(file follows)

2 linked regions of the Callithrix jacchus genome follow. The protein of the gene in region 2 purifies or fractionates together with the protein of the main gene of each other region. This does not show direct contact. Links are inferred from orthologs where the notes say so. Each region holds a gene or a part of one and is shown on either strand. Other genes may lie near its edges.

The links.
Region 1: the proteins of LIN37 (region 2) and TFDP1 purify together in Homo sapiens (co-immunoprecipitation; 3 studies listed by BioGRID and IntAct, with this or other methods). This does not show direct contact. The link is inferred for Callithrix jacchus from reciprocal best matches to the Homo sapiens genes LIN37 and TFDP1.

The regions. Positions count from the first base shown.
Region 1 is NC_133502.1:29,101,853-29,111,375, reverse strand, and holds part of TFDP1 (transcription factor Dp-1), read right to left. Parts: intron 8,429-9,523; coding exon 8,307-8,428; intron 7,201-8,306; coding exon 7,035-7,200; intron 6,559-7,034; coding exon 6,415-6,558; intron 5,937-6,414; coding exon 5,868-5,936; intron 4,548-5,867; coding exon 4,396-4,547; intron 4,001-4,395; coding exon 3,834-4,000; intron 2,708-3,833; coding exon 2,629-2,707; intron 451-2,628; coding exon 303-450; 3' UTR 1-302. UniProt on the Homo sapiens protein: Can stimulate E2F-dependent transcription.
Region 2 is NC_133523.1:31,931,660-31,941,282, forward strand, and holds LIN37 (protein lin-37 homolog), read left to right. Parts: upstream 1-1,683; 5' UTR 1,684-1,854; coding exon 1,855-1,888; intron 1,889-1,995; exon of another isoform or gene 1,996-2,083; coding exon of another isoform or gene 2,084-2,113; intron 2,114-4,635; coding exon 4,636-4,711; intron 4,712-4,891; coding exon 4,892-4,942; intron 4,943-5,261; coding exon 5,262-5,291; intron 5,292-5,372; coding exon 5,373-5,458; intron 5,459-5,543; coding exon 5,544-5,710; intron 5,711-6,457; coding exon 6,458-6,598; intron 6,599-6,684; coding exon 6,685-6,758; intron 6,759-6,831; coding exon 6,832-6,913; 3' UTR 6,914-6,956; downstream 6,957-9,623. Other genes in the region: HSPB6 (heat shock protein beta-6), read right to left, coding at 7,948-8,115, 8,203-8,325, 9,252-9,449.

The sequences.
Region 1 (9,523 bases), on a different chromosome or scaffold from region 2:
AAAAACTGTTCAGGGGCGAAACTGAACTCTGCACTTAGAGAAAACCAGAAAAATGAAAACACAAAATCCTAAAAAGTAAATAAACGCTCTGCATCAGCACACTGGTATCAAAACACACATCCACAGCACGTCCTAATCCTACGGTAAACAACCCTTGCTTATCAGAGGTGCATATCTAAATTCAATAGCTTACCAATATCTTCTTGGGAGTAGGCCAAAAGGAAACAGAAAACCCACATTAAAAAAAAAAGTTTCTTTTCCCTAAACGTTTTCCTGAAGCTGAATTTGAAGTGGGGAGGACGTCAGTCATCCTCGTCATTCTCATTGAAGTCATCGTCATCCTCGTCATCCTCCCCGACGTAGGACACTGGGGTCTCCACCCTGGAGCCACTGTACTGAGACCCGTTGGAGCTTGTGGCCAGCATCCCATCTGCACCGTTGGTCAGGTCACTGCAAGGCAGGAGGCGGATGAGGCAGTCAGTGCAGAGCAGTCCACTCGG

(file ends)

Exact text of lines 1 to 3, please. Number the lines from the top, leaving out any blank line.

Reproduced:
2 linked regions of the Callithrix jacchus genome follow. The protein of the gene in region 2 purifies or fractionates together with the protein of the main gene of each other region. This does not show direct contact. Links are inferred from orthologs where the notes say so. Each region holds a gene or a part of one and is shown on either strand. Other genes may lie near its edges.

The links.
Region 1: the proteins of LIN37 (region 2) and TFDP1 purify together in Homo sapiens (co-immunoprecipitation; 3 studies listed by BioGRID and IntAct, with this or other methods). This does not show direct contact. The link is inferred for Callithrix jacchus from reciprocal best matches to the Homo sapiens genes LIN37 and TFDP1.